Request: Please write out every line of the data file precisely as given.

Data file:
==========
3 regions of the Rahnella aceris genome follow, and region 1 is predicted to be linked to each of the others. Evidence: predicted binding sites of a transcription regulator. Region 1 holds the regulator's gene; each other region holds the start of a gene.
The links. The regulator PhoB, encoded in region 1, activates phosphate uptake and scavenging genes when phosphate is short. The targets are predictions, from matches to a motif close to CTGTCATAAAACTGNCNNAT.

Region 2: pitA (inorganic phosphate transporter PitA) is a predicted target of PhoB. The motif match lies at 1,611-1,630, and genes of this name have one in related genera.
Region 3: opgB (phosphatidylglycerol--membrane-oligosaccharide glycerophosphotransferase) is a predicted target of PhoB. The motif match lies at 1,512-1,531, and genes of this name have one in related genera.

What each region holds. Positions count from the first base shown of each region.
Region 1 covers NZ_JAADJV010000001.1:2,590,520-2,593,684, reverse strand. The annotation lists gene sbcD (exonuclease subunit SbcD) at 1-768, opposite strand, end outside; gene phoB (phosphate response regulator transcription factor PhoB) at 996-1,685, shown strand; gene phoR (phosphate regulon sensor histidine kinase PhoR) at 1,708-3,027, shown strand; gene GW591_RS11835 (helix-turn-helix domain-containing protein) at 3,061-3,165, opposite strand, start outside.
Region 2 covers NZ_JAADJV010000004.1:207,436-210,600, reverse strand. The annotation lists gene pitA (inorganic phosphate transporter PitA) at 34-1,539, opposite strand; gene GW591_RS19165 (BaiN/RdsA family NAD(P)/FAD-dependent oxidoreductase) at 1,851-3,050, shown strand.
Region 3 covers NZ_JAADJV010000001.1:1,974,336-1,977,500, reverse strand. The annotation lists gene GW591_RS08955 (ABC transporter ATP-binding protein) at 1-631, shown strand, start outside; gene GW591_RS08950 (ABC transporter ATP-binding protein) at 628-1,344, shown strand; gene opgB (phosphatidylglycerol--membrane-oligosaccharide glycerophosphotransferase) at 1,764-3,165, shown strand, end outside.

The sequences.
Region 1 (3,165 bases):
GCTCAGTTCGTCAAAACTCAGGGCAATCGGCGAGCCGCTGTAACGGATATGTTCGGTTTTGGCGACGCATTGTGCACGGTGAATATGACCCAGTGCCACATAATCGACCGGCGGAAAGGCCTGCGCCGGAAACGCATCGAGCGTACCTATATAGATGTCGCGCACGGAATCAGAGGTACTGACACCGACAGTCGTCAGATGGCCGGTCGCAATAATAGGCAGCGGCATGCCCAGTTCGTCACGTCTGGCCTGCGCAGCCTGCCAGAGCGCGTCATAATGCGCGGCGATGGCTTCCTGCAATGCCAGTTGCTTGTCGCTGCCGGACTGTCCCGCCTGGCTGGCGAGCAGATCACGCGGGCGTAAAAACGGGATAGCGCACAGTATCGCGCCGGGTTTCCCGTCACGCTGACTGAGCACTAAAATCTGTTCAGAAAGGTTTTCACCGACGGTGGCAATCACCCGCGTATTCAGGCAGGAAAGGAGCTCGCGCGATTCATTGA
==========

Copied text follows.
3 regions of the Rahnella aceris genome follow, and region 1 is predicted to be linked to each of the others. Evidence: predicted binding sites of a transcription regulator. Region 1 holds the regulator's gene; each other region holds the start of a gene.
The links. The regulator PhoB, encoded in region 1, activates phosphate uptake and scavenging genes when phosphate is short. The targets are predictions, from matches to a motif close to CTGTCATAAAACTGNCNNAT.

Region 2: pitA (inorganic phosphate transporter PitA) is a predicted target of PhoB. The motif match lies at 1,611-1,630, and genes of this name have one in related genera.
Region 3: opgB (phosphatidylglycerol--membrane-oligosaccharide glycerophosphotransferase) is a predicted target of PhoB. The motif match lies at 1,512-1,531, and genes of this name have one in related genera.

What each region holds. Positions count from the first base shown of each region.
Region 1 covers NZ_JAADJV010000001.1:2,590,520-2,593,684, reverse strand. The annotation lists gene sbcD (exonuclease subunit SbcD) at 1-768, opposite strand, end outside; gene phoB (phosphate response regulator transcription factor PhoB) at 996-1,685, shown strand; gene phoR (phosphate regulon sensor histidine kinase PhoR) at 1,708-3,027, shown strand; gene GW591_RS11835 (helix-turn-helix domain-containing protein) at 3,061-3,165, opposite strand, start outside.
Region 2 covers NZ_JAADJV010000004.1:207,436-210,600, reverse strand. The annotation lists gene pitA (inorganic phosphate transporter PitA) at 34-1,539, opposite strand; gene GW591_RS19165 (BaiN/RdsA family NAD(P)/FAD-dependent oxidoreductase) at 1,851-3,050, shown strand.
Region 3 covers NZ_JAADJV010000001.1:1,974,336-1,977,500, reverse strand. The annotation lists gene GW591_RS08955 (ABC transporter ATP-binding protein) at 1-631, shown strand, start outside; gene GW591_RS08950 (ABC transporter ATP-binding protein) at 628-1,344, shown strand; gene opgB (phosphatidylglycerol--membrane-oligosaccharide glycerophosphotransferase) at 1,764-3,165, shown strand, end outside.

The sequences.
Region 1 (3,165 bases):
GCTCAGTTCGTCAAAACTCAGGGCAATCGGCGAGCCGCTGTAACGGATATGTTCGGTTTTGGCGACGCATTGTGCACGGTGAATATGACCCAGTGCCACATAATCGACCGGCGGAAAGGCCTGCGCCGGAAACGCATCGAGCGTACCTATATAGATGTCGCGCACGGAATCAGAGGTACTGACACCGACAGTCGTCAGATGGCCGGTCGCAATAATAGGCAGCGGCATGCCCAGTTCGTCACGTCTGGCCTGCGCAGCCTGCCAGAGCGCGTCATAATGCGCGGCGATGGCTTCCTGCAATGCCAGTTGCTTGTCGCTGCCGGACTGTCCCGCCTGGCTGGCGAGCAGATCACGCGGGCGTAAAAACGGGATAGCGCACAGTATCGCGCCGGGTTTCCCGTCACGCTGACTGAGCACTAAAATCTGTTCAGAAAGGTTTTCACCGACGGTGGCAATCACCCGCGTATTCAGGCAGGAAAGGAGCTCGCGCGATTCATTGA